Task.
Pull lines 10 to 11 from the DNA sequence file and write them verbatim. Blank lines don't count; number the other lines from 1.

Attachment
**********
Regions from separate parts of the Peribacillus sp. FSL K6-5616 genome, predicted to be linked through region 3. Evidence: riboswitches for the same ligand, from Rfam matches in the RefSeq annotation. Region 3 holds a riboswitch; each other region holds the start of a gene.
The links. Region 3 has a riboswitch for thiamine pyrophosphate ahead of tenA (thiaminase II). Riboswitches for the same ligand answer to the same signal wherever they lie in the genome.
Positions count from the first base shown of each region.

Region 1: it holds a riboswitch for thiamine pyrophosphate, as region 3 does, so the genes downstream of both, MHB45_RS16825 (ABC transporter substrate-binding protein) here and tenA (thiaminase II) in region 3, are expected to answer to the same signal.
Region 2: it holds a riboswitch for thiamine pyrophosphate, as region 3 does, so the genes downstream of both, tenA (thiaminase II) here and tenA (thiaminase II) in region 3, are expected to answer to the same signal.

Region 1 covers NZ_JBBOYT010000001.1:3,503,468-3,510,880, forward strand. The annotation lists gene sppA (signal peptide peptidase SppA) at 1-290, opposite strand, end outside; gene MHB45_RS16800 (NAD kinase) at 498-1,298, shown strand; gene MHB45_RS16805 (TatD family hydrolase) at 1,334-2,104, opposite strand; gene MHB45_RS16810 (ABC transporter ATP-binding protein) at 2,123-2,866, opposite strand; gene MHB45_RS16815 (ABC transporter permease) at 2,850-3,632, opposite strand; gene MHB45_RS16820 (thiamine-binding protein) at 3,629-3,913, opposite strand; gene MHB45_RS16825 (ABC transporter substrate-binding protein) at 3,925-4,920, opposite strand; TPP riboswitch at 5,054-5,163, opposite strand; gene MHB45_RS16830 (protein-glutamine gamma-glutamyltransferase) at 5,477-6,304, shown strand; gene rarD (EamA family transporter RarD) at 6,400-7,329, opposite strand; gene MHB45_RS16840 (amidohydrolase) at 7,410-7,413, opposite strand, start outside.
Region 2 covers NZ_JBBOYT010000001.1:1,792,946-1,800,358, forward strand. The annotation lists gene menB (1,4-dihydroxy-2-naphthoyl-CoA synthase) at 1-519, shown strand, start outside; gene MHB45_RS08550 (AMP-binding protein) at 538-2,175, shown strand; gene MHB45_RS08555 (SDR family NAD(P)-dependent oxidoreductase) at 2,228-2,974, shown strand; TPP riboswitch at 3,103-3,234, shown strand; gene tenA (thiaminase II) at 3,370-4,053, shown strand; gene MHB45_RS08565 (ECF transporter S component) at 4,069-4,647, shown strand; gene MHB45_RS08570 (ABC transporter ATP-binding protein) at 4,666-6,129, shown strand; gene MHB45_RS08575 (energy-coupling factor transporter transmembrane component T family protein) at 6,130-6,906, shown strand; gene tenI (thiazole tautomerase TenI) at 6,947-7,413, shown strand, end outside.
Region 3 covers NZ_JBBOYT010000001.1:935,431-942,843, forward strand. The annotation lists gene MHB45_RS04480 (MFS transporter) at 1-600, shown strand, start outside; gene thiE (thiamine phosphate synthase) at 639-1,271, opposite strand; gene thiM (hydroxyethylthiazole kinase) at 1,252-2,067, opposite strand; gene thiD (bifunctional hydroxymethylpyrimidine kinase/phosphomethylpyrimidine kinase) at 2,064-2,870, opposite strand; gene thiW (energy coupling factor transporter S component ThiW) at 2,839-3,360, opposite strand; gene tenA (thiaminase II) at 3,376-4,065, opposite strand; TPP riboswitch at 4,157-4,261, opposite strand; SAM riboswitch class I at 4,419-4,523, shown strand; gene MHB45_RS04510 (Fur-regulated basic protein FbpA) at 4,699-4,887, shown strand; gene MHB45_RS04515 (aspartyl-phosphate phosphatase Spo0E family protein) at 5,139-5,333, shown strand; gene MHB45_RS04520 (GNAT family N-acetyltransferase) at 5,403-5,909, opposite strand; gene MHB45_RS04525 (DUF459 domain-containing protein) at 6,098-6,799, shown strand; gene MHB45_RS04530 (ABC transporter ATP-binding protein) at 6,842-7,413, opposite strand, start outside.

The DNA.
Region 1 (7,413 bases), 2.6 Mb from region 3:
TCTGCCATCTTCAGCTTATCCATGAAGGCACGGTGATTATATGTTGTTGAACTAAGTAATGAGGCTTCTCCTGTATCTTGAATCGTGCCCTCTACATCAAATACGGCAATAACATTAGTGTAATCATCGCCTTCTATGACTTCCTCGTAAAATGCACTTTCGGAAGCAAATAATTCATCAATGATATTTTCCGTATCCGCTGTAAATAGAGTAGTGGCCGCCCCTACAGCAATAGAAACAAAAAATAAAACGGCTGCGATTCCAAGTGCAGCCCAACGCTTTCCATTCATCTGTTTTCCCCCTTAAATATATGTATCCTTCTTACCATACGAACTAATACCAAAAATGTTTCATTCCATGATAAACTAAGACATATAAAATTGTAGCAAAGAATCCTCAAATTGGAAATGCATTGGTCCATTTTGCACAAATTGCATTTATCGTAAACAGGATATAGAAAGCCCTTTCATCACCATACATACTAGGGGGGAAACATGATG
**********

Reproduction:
Region 1 (7,413 bases), 2.6 Mb from region 3:
TCTGCCATCTTCAGCTTATCCATGAAGGCACGGTGATTATATGTTGTTGAACTAAGTAATGAGGCTTCTCCTGTATCTTGAATCGTGCCCTCTACATCAAATACGGCAATAACATTAGTGTAATCATCGCCTTCTATGACTTCCTCGTAAAATGCACTTTCGGAAGCAAATAATTCATCAATGATATTTTCCGTATCCGCTGTAAATAGAGTAGTGGCCGCCCCTACAGCAATAGAAACAAAAAATAAAACGGCTGCGATTCCAAGTGCAGCCCAACGCTTTCCATTCATCTGTTTTCCCCCTTAAATATATGTATCCTTCTTACCATACGAACTAATACCAAAAATGTTTCATTCCATGATAAACTAAGACATATAAAATTGTAGCAAAGAATCCTCAAATTGGAAATGCATTGGTCCATTTTGCACAAATTGCATTTATCGTAAACAGGATATAGAAAGCCCTTTCATCACCATACATACTAGGGGGGAAACATGATG